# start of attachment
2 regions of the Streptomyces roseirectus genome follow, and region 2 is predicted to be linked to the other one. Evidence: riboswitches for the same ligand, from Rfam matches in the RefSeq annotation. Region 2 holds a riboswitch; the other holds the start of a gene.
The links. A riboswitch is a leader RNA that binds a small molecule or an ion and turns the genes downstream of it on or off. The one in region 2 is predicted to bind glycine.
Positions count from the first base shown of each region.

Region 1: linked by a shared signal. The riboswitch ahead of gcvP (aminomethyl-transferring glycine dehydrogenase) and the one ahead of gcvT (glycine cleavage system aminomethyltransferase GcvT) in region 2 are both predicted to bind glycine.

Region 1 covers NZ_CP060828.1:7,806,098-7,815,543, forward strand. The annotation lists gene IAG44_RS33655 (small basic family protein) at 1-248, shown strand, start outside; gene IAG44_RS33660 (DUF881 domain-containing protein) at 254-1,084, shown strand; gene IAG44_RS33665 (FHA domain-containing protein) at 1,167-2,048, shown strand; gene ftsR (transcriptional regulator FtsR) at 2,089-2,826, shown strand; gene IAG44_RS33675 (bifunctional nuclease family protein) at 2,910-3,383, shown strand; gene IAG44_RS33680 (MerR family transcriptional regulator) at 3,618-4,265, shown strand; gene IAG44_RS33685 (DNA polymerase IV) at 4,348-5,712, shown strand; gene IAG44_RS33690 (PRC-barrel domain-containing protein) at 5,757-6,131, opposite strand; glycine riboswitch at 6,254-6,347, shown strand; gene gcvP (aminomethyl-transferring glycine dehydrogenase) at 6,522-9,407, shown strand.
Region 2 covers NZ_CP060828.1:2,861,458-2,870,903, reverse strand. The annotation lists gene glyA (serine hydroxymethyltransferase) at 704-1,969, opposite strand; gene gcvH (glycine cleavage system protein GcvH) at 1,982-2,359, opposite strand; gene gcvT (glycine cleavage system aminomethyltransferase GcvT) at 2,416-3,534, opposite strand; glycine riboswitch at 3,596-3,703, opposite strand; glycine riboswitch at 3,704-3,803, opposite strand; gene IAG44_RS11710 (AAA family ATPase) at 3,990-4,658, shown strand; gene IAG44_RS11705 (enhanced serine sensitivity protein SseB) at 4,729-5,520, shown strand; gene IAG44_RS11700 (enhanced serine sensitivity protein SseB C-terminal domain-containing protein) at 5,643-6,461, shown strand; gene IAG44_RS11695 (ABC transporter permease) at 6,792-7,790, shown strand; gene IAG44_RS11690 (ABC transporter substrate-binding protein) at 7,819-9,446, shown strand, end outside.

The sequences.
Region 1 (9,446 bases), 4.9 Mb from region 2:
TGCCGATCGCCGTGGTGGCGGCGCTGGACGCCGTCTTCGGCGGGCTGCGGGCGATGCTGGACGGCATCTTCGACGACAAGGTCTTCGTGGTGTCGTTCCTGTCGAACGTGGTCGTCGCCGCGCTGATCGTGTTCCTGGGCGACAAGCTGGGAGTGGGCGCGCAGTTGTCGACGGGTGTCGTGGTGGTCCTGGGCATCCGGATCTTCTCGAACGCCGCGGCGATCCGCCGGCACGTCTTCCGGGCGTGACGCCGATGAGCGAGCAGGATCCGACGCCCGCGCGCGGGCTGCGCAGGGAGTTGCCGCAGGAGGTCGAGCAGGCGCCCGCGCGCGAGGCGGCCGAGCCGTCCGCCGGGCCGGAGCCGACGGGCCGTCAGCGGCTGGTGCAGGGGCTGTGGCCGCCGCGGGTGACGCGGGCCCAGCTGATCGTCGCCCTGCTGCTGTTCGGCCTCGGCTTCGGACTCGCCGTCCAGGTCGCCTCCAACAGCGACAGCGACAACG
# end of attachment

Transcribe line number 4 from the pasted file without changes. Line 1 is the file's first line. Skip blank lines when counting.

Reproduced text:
Region 1: linked by a shared signal. The riboswitch ahead of gcvP (aminomethyl-transferring glycine dehydrogenase) and the one ahead of gcvT (glycine cleavage system aminomethyltransferase GcvT) in region 2 are both predicted to bind glycine.